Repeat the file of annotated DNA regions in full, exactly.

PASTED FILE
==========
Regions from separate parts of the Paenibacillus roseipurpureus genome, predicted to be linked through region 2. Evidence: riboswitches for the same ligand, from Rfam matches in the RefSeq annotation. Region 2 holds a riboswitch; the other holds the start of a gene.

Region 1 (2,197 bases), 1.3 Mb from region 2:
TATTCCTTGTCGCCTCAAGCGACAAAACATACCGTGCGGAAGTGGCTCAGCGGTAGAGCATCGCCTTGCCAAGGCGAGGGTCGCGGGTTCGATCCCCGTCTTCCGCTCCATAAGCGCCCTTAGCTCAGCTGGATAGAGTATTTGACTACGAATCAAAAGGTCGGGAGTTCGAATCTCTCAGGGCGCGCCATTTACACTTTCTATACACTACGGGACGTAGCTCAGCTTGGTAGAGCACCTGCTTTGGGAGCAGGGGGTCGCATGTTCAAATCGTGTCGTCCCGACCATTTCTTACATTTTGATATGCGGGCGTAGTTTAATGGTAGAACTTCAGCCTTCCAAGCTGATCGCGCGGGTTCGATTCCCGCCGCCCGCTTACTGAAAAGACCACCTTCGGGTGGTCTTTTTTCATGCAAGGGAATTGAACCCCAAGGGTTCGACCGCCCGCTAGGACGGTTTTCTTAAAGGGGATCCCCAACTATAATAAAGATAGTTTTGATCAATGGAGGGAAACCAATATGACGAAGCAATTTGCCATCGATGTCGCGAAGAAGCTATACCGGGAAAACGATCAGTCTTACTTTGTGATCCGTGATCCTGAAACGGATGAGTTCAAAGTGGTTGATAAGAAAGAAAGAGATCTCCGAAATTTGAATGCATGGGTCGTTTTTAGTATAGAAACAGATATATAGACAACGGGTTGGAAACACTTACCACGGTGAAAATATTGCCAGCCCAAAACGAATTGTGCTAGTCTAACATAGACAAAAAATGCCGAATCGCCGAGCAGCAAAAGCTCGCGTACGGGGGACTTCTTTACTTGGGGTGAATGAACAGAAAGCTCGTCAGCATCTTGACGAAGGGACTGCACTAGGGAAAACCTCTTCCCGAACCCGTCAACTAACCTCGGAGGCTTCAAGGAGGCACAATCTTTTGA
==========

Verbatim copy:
Regions from separate parts of the Paenibacillus roseipurpureus genome, predicted to be linked through region 2. Evidence: riboswitches for the same ligand, from Rfam matches in the RefSeq annotation. Region 2 holds a riboswitch; the other holds the start of a gene.

Region 1 (2,197 bases), 1.3 Mb from region 2:
TATTCCTTGTCGCCTCAAGCGACAAAACATACCGTGCGGAAGTGGCTCAGCGGTAGAGCATCGCCTTGCCAAGGCGAGGGTCGCGGGTTCGATCCCCGTCTTCCGCTCCATAAGCGCCCTTAGCTCAGCTGGATAGAGTATTTGACTACGAATCAAAAGGTCGGGAGTTCGAATCTCTCAGGGCGCGCCATTTACACTTTCTATACACTACGGGACGTAGCTCAGCTTGGTAGAGCACCTGCTTTGGGAGCAGGGGGTCGCATGTTCAAATCGTGTCGTCCCGACCATTTCTTACATTTTGATATGCGGGCGTAGTTTAATGGTAGAACTTCAGCCTTCCAAGCTGATCGCGCGGGTTCGATTCCCGCCGCCCGCTTACTGAAAAGACCACCTTCGGGTGGTCTTTTTTCATGCAAGGGAATTGAACCCCAAGGGTTCGACCGCCCGCTAGGACGGTTTTCTTAAAGGGGATCCCCAACTATAATAAAGATAGTTTTGATCAATGGAGGGAAACCAATATGACGAAGCAATTTGCCATCGATGTCGCGAAGAAGCTATACCGGGAAAACGATCAGTCTTACTTTGTGATCCGTGATCCTGAAACGGATGAGTTCAAAGTGGTTGATAAGAAAGAAAGAGATCTCCGAAATTTGAATGCATGGGTCGTTTTTAGTATAGAAACAGATATATAGACAACGGGTTGGAAACACTTACCACGGTGAAAATATTGCCAGCCCAAAACGAATTGTGCTAGTCTAACATAGACAAAAAATGCCGAATCGCCGAGCAGCAAAAGCTCGCGTACGGGGGACTTCTTTACTTGGGGTGAATGAACAGAAAGCTCGTCAGCATCTTGACGAAGGGACTGCACTAGGGAAAACCTCTTCCCGAACCCGTCAACTAACCTCGGAGGCTTCAAGGAGGCACAATCTTTTGA